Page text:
2017 is going to be seriously exciting. I have writers on board for a raft of planned projects (so it’s not just me this time), and we’re going to spend the year trialling interactive experiences with a small group of testers. I’m looking at the process as though we’re a software startup; we’ll be beta testing before the release of product 1.0.
A number of people have told me we should be charging for the beta experiences. I don't want to do that. We really do need to be able to fail. This is research. Even charge a single buck and, to my mind, you’ve got a responsibility to deliver something.
Also, I’ve been reading about the inspiring work of Wanderlust Projects/Sextantworks and how they got started making free experiences. In Ida C. Benedetto’s essay Notes on Gift Giving she said "Our events are free because we haven’t figured out how to square charging money with keeping guests in the mindset of receiving the experience as a gift." (That’s from back in 2013 so I suspect she’s answered that question to her own satisfaction by now.)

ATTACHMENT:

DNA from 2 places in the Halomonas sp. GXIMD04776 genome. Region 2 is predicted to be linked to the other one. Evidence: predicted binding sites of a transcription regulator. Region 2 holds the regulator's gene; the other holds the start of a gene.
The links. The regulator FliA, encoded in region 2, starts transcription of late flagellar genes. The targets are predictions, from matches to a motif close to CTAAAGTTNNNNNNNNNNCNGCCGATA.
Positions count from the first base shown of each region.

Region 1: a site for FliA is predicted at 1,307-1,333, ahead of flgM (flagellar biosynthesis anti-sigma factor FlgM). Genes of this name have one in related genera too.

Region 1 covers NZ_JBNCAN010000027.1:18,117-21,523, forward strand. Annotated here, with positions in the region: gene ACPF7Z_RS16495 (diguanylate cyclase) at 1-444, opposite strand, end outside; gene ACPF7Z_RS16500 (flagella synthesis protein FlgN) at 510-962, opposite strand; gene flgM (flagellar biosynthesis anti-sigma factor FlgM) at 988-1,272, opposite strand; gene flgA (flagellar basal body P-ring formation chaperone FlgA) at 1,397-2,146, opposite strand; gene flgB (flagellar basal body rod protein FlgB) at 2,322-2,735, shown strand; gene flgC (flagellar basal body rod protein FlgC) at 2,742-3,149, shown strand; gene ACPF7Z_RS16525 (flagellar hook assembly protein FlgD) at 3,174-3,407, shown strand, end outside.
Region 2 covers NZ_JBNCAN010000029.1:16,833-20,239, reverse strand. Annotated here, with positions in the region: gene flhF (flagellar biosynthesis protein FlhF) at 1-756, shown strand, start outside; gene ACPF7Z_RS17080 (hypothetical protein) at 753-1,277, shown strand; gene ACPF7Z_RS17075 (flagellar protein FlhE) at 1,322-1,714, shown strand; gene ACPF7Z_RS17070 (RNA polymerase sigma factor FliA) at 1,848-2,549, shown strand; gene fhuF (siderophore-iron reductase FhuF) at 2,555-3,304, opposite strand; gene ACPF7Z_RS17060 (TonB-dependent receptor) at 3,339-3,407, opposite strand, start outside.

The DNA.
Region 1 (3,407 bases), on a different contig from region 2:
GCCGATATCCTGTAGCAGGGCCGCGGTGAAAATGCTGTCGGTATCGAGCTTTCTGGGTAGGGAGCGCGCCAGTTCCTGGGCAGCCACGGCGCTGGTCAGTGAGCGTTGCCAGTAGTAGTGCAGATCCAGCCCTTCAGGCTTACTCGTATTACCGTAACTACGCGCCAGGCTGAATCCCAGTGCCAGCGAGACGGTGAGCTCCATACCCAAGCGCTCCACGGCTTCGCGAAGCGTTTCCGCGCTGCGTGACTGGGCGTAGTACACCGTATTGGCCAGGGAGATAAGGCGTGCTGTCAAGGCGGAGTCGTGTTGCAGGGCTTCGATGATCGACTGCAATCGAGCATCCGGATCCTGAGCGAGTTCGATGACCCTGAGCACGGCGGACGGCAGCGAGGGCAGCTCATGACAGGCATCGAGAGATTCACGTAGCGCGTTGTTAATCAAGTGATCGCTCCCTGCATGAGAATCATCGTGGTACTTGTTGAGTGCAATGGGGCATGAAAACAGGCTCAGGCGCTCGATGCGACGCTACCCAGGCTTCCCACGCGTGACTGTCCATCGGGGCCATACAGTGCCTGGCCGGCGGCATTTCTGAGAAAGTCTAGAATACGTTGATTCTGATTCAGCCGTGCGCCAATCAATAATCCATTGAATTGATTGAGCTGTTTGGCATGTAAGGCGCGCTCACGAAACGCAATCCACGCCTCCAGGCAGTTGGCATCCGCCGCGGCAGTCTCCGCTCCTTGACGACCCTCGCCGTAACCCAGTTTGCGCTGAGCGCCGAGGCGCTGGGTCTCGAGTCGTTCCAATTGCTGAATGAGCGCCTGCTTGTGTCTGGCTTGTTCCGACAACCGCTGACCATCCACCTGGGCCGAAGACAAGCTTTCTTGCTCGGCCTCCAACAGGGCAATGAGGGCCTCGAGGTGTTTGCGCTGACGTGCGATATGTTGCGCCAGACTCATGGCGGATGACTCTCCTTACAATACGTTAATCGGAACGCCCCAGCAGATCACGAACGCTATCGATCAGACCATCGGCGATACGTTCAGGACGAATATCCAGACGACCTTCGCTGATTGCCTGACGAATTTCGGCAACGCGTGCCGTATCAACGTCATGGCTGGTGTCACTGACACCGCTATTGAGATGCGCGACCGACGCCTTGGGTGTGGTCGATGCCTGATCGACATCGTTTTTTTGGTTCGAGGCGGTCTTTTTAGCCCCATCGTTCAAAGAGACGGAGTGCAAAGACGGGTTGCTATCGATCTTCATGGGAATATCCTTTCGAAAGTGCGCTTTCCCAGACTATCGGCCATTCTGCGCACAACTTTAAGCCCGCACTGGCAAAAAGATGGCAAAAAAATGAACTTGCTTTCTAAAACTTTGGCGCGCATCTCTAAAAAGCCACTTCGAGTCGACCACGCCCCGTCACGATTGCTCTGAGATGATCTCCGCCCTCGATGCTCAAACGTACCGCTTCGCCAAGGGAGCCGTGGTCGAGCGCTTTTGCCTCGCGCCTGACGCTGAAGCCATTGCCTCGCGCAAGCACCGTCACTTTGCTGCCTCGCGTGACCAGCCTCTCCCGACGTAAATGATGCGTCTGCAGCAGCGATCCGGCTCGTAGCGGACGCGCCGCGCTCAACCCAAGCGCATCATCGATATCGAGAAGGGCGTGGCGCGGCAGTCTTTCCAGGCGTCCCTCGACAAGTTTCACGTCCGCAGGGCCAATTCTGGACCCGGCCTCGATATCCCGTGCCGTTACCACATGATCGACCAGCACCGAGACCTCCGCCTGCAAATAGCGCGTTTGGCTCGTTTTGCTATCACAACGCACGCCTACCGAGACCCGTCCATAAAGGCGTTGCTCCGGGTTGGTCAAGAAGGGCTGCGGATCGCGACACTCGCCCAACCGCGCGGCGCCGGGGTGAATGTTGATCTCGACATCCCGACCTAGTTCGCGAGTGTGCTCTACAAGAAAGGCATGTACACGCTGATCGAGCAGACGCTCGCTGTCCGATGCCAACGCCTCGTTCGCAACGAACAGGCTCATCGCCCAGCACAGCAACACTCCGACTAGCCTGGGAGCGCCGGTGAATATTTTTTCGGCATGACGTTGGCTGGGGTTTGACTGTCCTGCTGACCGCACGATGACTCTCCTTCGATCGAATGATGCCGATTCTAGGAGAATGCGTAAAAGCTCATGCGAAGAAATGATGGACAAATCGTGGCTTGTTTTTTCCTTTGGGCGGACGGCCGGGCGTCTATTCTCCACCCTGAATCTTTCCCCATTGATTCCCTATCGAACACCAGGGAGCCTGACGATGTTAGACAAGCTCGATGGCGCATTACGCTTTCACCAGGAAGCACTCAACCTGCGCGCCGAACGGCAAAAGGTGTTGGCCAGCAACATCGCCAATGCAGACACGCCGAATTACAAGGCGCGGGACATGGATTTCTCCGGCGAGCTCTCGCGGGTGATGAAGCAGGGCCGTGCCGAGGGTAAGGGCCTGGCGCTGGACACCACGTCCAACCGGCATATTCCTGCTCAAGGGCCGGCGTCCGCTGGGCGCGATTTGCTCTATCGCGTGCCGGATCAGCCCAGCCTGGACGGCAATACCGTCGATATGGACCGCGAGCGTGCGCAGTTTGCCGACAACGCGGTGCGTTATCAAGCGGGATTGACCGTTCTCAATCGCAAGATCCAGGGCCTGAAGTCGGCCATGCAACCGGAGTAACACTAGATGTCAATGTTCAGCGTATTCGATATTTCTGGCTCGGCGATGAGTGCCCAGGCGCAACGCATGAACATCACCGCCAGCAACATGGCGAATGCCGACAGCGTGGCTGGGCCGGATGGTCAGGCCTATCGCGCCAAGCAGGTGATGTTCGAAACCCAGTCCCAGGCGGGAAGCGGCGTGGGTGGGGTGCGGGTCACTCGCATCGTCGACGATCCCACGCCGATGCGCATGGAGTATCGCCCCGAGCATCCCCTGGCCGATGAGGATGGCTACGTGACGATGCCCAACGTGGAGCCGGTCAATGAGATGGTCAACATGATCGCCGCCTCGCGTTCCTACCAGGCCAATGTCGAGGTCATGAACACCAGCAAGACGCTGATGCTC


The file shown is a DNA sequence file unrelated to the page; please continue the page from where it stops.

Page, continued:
I really want the experiences we will be creating to be received as gifts, even though money will be changing hands further down the track. I feel the way to do this is simply through intention. Everything’s designed as a gift. The intent (at least) will show in the work.
So much of cultural production (maybe all of it) comes from generosity of spirit, of people simply wanting to give. I’m an avid listener to immersive/experiential podcasts No Proscenium and My Haunt Life, both of which feel like they’re fresh minted from pure enthusiasm and are regular gifts that help me feel connected to what’s going on in the wider world.
And I love what Ida C. Bennedetto says on her site www.uncommonplaces.com about “opening people up to risk in a caring way”. Nailed it! The thrill of creating an immersive experience is knowing how profound the impact of that experience can potentially be. I take the responsibility that involves pretty seriously. Not everyone in this field does, I think.